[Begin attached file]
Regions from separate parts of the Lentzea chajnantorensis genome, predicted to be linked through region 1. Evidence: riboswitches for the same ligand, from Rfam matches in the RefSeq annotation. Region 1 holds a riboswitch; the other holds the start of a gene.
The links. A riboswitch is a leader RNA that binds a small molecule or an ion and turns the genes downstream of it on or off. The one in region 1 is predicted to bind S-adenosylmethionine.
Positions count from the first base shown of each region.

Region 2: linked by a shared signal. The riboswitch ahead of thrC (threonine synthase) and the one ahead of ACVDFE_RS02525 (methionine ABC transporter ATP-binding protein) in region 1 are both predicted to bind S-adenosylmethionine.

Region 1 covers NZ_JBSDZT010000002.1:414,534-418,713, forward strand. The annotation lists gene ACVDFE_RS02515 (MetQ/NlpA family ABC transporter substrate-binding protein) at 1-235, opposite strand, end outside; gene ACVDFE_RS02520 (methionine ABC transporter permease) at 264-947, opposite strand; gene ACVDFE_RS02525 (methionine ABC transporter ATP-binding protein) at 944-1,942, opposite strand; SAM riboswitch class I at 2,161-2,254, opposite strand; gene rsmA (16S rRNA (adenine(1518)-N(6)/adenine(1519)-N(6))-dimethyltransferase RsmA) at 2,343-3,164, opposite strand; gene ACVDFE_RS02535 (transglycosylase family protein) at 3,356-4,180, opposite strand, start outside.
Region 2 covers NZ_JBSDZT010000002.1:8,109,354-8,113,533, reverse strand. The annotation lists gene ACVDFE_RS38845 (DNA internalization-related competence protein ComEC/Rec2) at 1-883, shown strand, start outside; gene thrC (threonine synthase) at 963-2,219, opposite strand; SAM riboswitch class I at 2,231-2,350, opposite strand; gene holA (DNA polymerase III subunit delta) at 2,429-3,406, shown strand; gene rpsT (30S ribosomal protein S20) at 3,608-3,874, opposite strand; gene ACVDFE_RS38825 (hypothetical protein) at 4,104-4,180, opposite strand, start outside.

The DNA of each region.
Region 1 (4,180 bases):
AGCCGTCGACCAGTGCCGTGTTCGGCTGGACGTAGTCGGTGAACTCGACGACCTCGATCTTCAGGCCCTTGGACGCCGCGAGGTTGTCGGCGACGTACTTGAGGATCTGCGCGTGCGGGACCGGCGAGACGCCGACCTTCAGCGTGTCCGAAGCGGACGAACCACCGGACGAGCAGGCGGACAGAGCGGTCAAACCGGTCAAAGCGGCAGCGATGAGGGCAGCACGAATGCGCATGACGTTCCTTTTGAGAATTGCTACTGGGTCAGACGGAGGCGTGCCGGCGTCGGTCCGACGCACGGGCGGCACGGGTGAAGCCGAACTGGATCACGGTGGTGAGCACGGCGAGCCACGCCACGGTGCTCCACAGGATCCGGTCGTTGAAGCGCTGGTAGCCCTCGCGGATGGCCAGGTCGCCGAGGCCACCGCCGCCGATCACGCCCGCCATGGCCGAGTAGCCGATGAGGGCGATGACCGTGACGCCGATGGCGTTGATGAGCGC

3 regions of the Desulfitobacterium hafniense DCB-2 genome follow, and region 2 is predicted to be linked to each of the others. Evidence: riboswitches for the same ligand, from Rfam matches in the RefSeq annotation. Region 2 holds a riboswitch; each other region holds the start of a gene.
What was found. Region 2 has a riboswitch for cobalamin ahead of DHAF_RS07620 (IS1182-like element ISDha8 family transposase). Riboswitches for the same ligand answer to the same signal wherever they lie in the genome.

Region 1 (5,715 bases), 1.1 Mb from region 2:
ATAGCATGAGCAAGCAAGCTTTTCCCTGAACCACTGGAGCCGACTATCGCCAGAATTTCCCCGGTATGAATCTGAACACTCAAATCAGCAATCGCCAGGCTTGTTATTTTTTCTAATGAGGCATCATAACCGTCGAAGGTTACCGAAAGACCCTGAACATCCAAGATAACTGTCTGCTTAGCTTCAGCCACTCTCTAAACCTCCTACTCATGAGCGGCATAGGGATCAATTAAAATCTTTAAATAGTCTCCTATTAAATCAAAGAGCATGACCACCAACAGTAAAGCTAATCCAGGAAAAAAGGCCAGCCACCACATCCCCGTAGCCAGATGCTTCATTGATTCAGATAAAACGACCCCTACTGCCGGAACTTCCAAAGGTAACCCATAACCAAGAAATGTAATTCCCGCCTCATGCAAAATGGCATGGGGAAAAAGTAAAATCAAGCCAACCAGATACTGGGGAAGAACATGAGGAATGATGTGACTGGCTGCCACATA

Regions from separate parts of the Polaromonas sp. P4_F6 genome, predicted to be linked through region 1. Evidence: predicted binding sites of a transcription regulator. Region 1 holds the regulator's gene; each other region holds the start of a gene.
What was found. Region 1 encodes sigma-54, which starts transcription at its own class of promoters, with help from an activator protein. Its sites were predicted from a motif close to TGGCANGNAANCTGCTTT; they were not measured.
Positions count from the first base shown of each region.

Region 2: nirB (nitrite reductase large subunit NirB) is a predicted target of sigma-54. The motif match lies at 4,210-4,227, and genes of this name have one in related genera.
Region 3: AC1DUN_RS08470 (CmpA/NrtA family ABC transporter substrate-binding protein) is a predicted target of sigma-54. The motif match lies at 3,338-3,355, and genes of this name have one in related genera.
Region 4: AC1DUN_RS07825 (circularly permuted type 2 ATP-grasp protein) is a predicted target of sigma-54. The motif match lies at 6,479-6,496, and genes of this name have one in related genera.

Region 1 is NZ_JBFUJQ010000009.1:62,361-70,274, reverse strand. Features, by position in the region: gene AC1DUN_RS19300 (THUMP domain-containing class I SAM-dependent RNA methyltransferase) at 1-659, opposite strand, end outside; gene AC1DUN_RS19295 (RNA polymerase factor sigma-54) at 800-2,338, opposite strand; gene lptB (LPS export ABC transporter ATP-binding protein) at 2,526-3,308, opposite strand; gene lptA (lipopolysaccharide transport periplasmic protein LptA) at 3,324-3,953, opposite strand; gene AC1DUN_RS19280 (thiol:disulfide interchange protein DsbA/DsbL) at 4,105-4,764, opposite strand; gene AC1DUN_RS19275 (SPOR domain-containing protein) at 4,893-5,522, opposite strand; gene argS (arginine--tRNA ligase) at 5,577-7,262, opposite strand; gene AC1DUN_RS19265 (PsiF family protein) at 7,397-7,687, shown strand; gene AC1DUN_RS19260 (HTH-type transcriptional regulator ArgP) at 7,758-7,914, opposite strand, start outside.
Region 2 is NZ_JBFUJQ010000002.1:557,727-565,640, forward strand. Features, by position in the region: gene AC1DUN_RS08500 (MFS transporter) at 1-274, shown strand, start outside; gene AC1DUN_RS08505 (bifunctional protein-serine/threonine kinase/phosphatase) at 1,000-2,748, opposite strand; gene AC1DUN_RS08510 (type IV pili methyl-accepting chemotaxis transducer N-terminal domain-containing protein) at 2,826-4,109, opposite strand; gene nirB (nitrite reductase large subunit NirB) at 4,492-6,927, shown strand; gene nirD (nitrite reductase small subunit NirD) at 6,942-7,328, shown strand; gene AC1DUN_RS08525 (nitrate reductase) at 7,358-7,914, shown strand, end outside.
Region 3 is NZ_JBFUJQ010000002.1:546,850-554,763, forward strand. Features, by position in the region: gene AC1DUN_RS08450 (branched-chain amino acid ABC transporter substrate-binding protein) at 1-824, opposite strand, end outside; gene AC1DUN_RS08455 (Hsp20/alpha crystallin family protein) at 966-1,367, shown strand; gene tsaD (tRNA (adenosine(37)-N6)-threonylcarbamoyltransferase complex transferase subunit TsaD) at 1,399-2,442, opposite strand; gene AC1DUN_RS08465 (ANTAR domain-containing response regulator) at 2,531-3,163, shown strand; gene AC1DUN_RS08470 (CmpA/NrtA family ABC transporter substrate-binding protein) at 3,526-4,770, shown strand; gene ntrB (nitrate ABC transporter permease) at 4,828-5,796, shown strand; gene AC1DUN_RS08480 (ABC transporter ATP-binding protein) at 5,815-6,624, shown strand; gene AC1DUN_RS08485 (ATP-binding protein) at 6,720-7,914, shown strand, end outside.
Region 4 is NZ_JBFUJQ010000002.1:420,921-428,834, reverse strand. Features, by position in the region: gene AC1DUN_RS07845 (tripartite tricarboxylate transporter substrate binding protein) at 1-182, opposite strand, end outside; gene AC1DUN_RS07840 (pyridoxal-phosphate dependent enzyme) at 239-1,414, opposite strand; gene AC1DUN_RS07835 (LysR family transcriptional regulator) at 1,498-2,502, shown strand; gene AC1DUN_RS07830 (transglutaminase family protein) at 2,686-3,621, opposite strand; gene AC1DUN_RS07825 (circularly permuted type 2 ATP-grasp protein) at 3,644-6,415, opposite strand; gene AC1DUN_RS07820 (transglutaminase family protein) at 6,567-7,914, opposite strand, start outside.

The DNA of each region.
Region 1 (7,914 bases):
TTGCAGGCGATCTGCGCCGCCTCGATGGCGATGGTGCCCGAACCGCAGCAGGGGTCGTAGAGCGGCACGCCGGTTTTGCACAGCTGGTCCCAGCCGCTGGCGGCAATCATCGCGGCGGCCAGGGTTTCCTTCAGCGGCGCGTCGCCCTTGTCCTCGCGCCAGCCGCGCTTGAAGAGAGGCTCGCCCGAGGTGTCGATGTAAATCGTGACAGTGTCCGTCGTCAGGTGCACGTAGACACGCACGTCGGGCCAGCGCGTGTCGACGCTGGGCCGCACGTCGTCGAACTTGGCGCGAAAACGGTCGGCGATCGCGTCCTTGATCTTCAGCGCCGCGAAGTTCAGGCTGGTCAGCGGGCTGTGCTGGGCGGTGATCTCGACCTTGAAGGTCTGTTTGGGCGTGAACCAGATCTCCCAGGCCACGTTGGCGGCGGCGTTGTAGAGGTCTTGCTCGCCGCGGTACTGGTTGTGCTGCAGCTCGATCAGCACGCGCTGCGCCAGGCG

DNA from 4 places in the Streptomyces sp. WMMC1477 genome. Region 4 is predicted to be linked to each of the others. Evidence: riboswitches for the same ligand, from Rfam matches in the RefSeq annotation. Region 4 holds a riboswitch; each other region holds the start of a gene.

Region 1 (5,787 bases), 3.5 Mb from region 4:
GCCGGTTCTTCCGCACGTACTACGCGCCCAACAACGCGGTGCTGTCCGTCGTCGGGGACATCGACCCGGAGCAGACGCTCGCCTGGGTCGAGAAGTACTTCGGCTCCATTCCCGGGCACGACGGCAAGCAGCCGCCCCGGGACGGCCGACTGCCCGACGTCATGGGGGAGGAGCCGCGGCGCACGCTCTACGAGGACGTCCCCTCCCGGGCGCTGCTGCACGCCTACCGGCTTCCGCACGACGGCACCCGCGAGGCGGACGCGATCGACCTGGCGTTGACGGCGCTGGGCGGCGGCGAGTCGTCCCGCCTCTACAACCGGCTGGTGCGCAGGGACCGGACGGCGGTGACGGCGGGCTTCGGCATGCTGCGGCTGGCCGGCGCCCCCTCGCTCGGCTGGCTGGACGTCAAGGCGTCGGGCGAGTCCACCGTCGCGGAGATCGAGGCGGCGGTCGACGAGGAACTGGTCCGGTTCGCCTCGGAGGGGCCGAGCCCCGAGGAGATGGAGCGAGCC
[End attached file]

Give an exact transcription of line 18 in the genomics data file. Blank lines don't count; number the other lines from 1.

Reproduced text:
Region 3: AC1DUN_RS08470 (CmpA/NrtA family ABC transporter substrate-binding protein) is a predicted target of sigma-54. The motif match lies at 3,338-3,355, and genes of this name have one in related genera.